The Thomas Aquinas ferry, of the Philippines, left with passengers at the Nasipit in the southern province of Afusan del Sur. Shortly after the ship set sail, it collided with a cargo freighter, Sulpicio Express 7, which had 36 crew members aboard. The Thomas Aquinas sank on Friday evening, near the central city of Cebu, approximately 1.2 miles from the shore, leaving 31 people mortally wounded and a further 170 passengers missing. However, the Sulpicio did not sink.
The ferry was carrying 715 passengers and 116 crew members, but only 600 survivors have been reported rescued. There were about 58 babies among the passengers listed, but, once again, it remains unclear as to how many survived.
Rachal Capuno, a spokesperson for the owners of the ferry said that it was a strong impact.
Military vessels and the coastguard helped with the rescue, but their endeavours had been interrupted by the rough sea.
Hundreds of passengers had been given life jackets by the crew members, as they began jumping into the sea, whilst the ferry started to descend into the waters below. The passengers found it very difficult to find their way around in the darkness, a number of which had been asleep at the time of impact.
Jerwin Agudong, a survivor said he and many other passengers jumped overboard, near to the front of the cargo vessel. He claims that a number of the ship’s passengers were unable to escape, and later indicated his sorrow for the children, after having witnessed corpses on the side of the ferry, whilst survivors were being collected by the attending coastguard. Many of the rescued masses fell ill after ingesting seawater and oil, spilt from the wrecked ferry.
The Philippines has a poor record for maritime safety, with scores of people dying in accidents, annually.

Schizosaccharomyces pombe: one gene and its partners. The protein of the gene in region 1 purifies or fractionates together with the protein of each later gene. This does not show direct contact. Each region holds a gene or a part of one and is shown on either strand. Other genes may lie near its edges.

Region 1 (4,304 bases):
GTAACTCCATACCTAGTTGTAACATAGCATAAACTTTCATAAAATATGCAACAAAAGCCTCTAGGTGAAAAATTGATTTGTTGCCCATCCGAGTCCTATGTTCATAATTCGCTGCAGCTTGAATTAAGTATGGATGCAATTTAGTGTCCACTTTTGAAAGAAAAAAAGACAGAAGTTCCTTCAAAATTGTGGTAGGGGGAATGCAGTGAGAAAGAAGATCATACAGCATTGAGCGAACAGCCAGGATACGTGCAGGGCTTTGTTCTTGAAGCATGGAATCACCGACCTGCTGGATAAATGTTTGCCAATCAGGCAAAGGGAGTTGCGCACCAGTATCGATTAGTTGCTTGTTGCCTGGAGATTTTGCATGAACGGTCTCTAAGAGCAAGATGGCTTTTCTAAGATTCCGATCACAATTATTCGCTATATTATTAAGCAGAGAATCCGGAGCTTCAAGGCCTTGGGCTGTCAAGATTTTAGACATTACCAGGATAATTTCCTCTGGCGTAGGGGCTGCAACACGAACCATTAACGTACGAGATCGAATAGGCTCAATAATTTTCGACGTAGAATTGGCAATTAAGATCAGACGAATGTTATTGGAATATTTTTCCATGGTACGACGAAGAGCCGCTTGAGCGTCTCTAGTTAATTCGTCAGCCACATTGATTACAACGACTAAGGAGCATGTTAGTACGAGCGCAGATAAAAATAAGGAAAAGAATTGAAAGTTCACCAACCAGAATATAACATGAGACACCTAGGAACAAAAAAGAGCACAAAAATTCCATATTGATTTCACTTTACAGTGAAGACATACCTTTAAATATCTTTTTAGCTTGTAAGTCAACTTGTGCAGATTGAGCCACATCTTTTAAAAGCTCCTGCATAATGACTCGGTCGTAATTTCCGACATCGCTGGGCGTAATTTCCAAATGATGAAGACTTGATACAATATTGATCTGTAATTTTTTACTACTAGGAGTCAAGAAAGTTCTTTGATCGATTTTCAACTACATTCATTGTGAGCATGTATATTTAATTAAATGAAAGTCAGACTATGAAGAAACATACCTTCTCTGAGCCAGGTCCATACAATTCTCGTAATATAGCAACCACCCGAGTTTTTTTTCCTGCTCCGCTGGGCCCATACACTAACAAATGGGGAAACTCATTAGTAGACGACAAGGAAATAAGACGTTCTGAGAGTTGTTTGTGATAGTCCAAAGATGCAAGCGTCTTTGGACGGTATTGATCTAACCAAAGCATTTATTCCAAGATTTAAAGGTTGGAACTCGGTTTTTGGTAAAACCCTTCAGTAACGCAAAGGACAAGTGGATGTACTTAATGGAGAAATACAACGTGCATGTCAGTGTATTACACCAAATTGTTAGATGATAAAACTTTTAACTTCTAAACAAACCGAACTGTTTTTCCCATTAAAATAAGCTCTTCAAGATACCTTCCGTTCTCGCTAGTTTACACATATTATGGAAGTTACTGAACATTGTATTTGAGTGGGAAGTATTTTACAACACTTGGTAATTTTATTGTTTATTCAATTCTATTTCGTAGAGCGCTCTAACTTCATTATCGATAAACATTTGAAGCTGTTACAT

Maritime accidents occur frequently in the Philippine’s archipelago, resulting from a host of tropical storms that strike the region, an issue which is further compounded by badly maintained boats and laxed safety regulations, weakly enforced by government authorities.
In Dec. 1987, over four thousand innocent people lost their lives when the Dona Paz ferry slammed into a sizeable tanker; this was one of the world’s worst maritime accidents.
It is said that the death toll will certainly rise, after more bodies were found on Saturday.
“Because of the speed by which it went down, there is a big chance that there are people trapped inside,” said Rear Admiral Luis Tuason.
The 11,000 tonne ferry was certainly showing its age, reaching 40 years service, and was operated by a Chinese-owned company called 2Go, which became the largest ferry operator, almost three years ago. The corporation also have a number of mergers with other, smaller firms.
The official from the coastguard’s public affairs headquarters in Manila, Joy Villages said that it was too early to determine the cause of the collision. The ferry was normally responsible for the transportation of vehicles and was very well known throughout the Philippines.
Written By: Landi Bezuidenhout